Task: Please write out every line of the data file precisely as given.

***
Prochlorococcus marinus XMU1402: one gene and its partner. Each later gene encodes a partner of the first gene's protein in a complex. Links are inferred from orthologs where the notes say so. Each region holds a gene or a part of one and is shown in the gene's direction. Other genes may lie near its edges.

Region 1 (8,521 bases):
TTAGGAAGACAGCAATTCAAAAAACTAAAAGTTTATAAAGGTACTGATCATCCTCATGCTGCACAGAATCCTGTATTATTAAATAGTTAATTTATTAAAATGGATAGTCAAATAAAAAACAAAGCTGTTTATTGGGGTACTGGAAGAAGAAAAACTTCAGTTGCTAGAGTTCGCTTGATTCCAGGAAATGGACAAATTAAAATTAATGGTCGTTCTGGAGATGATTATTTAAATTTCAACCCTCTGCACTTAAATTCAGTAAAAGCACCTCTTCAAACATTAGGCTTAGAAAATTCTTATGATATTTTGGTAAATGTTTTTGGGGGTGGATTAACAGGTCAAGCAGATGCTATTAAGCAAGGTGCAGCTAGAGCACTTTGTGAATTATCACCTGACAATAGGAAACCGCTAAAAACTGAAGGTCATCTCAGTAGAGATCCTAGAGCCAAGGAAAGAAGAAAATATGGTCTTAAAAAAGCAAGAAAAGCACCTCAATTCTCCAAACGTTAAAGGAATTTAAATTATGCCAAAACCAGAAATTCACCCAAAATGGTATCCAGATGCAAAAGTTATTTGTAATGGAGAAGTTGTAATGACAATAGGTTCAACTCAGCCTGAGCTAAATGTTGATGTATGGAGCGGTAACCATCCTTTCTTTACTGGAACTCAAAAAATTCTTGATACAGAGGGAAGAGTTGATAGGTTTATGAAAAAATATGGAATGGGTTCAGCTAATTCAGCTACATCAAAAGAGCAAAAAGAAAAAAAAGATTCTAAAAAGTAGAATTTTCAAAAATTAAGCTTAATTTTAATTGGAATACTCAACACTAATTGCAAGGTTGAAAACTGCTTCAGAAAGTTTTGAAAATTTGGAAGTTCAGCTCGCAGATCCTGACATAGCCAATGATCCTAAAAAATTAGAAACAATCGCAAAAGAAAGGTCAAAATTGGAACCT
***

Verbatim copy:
Prochlorococcus marinus XMU1402: one gene and its partner. Each later gene encodes a partner of the first gene's protein in a complex. Links are inferred from orthologs where the notes say so. Each region holds a gene or a part of one and is shown in the gene's direction. Other genes may lie near its edges.

Region 1 (8,521 bases):
TTAGGAAGACAGCAATTCAAAAAACTAAAAGTTTATAAAGGTACTGATCATCCTCATGCTGCACAGAATCCTGTATTATTAAATAGTTAATTTATTAAAATGGATAGTCAAATAAAAAACAAAGCTGTTTATTGGGGTACTGGAAGAAGAAAAACTTCAGTTGCTAGAGTTCGCTTGATTCCAGGAAATGGACAAATTAAAATTAATGGTCGTTCTGGAGATGATTATTTAAATTTCAACCCTCTGCACTTAAATTCAGTAAAAGCACCTCTTCAAACATTAGGCTTAGAAAATTCTTATGATATTTTGGTAAATGTTTTTGGGGGTGGATTAACAGGTCAAGCAGATGCTATTAAGCAAGGTGCAGCTAGAGCACTTTGTGAATTATCACCTGACAATAGGAAACCGCTAAAAACTGAAGGTCATCTCAGTAGAGATCCTAGAGCCAAGGAAAGAAGAAAATATGGTCTTAAAAAAGCAAGAAAAGCACCTCAATTCTCCAAACGTTAAAGGAATTTAAATTATGCCAAAACCAGAAATTCACCCAAAATGGTATCCAGATGCAAAAGTTATTTGTAATGGAGAAGTTGTAATGACAATAGGTTCAACTCAGCCTGAGCTAAATGTTGATGTATGGAGCGGTAACCATCCTTTCTTTACTGGAACTCAAAAAATTCTTGATACAGAGGGAAGAGTTGATAGGTTTATGAAAAAATATGGAATGGGTTCAGCTAATTCAGCTACATCAAAAGAGCAAAAAGAAAAAAAAGATTCTAAAAAGTAGAATTTTCAAAAATTAAGCTTAATTTTAATTGGAATACTCAACACTAATTGCAAGGTTGAAAACTGCTTCAGAAAGTTTTGAAAATTTGGAAGTTCAGCTCGCAGATCCTGACATAGCCAATGATCCTAAAAAATTAGAAACAATCGCAAAAGAAAGGTCAAAATTGGAACCT